Robinson made his way to Greenwood and delivered the butterflies. The elderly customer invited him to come along, so he joined them at the grave site, where the deceased friend's four grandchildren released their butterflies.
``It touches you,'' Robinson said. ``It seemed to do even more for them.''
In another instance, Robinson delivered butterflies to a church in Spartanburg where church
members who had lost family members to cancer held a memorial service to remember and grieve for the ones they lost. Thirty people released butterflies, each representing their departed family member. ``It was beautiful,'' Robinson said.
Seeing what the butterflies do for people firsthand on numerous occasions constantly revives Robinson's drive and fuels him to grow his business.
``It does so much for people emotionally,'' he said. ``It's why we do it.''
More People Are Donating Bodies To Science
By Meagan Pant
Fairborn, Ohio (AP) - Gabriele Carroll was uncomfortable when her father first suggested that he and his wife donate their bodies to science after their deaths. But today, she feels much differently.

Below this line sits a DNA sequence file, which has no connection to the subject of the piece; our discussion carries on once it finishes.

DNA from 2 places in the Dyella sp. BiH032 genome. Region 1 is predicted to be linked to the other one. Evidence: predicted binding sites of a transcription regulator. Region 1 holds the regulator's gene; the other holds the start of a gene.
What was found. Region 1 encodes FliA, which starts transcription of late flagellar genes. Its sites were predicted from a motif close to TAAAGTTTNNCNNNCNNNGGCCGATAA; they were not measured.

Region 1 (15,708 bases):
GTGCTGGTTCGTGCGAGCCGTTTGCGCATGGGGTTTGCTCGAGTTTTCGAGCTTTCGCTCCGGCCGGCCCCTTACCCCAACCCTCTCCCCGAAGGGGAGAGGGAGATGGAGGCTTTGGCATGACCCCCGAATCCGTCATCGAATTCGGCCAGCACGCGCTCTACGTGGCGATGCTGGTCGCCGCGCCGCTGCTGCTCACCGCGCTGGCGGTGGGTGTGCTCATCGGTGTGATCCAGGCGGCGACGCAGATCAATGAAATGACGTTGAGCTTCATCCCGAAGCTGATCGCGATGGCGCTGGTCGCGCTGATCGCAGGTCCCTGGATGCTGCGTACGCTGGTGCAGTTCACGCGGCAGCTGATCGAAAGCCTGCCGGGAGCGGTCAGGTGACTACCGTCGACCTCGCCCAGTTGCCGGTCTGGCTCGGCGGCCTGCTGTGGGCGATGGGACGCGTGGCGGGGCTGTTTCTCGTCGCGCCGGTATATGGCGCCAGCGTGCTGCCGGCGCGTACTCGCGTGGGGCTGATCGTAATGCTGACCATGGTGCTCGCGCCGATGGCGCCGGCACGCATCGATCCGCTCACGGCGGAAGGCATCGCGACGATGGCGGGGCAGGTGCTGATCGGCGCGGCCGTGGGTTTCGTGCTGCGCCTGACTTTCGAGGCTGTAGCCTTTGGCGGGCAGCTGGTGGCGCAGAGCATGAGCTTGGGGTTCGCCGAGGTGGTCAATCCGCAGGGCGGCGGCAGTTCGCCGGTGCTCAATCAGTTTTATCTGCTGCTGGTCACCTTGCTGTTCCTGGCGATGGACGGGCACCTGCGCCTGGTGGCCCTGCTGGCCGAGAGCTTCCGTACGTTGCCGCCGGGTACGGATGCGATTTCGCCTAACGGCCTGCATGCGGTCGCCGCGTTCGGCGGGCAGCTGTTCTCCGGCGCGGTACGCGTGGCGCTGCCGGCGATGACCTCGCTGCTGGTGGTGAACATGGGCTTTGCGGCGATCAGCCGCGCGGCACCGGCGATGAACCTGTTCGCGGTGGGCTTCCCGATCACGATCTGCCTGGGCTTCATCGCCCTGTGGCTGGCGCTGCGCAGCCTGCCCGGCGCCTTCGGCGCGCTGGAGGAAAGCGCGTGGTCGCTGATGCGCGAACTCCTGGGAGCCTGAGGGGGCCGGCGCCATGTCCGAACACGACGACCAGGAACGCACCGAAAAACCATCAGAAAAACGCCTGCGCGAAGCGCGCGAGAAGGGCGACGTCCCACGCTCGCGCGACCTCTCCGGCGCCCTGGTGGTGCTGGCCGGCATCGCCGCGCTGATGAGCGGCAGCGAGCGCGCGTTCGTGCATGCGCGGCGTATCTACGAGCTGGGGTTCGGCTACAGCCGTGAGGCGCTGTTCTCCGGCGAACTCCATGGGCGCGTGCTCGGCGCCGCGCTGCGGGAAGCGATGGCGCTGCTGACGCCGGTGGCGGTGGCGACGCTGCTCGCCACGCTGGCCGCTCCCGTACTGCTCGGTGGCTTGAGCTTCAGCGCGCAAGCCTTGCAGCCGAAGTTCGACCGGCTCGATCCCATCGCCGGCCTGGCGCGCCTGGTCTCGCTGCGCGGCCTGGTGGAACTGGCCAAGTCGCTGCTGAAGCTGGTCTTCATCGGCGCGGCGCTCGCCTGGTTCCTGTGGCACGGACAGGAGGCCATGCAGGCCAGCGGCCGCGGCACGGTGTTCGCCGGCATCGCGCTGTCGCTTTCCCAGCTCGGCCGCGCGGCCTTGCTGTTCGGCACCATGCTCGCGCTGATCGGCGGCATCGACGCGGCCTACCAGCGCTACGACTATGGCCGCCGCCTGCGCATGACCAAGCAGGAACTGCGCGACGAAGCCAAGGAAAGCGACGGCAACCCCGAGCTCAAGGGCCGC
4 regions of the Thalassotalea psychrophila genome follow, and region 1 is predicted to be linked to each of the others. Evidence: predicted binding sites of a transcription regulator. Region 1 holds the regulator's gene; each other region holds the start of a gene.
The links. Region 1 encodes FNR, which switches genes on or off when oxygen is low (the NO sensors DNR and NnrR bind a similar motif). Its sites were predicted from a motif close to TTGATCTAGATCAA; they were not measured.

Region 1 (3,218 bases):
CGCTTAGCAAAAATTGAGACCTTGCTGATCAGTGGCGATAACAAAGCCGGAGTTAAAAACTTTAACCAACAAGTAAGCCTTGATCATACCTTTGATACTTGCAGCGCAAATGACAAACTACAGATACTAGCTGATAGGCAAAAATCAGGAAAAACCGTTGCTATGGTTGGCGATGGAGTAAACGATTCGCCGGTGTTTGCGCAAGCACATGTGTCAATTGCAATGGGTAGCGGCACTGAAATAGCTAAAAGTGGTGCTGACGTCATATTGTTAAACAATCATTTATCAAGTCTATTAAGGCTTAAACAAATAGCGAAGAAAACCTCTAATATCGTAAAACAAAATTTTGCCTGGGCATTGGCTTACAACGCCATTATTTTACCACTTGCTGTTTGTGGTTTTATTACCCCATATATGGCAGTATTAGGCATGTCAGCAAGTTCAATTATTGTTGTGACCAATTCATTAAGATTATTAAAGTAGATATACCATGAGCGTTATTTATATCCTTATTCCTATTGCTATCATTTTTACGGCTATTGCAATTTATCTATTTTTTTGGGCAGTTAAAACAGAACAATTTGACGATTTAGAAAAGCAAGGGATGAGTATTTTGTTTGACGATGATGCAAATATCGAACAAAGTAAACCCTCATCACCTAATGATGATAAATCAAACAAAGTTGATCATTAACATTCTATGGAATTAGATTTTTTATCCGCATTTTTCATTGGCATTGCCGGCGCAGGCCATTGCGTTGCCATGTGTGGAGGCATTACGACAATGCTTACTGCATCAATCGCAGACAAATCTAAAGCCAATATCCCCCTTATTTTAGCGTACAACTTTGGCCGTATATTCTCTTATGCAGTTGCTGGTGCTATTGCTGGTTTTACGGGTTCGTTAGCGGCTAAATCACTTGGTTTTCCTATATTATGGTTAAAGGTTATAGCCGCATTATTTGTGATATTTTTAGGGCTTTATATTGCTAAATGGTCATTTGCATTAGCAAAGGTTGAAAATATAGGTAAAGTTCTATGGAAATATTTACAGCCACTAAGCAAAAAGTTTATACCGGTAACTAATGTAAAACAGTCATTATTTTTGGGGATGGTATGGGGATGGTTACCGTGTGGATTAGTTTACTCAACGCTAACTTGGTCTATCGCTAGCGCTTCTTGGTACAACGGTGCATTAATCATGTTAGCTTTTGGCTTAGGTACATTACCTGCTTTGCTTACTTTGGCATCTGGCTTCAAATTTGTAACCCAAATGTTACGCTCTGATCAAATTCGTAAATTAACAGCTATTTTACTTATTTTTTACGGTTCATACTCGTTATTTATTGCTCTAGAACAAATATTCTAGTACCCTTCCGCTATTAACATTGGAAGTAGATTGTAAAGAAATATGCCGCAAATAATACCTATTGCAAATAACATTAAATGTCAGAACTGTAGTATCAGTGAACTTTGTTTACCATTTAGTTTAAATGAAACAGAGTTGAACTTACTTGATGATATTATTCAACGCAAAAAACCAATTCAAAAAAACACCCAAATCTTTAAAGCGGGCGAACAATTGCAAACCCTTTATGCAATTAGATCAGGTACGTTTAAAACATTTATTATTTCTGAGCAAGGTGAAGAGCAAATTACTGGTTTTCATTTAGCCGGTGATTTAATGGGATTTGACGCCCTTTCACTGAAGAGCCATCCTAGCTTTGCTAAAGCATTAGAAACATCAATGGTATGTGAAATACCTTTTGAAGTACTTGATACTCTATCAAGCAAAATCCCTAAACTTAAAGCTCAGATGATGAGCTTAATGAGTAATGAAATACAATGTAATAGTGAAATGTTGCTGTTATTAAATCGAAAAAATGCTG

Wright State University hosted a ``beautiful ceremony'' for her parents and gave them a ``peaceful'' resting place on campus, Carroll said. And now she finds hope that the medical students will be able to use her parents' illnesses to one day find a cure.
That kind of positive testimonial could be behind the rapid rise in Dayton area residents wishing to donate their bodies to Wright State's Boonshoft School of Medicine, so many that the program has had to close to new registrants for the time being.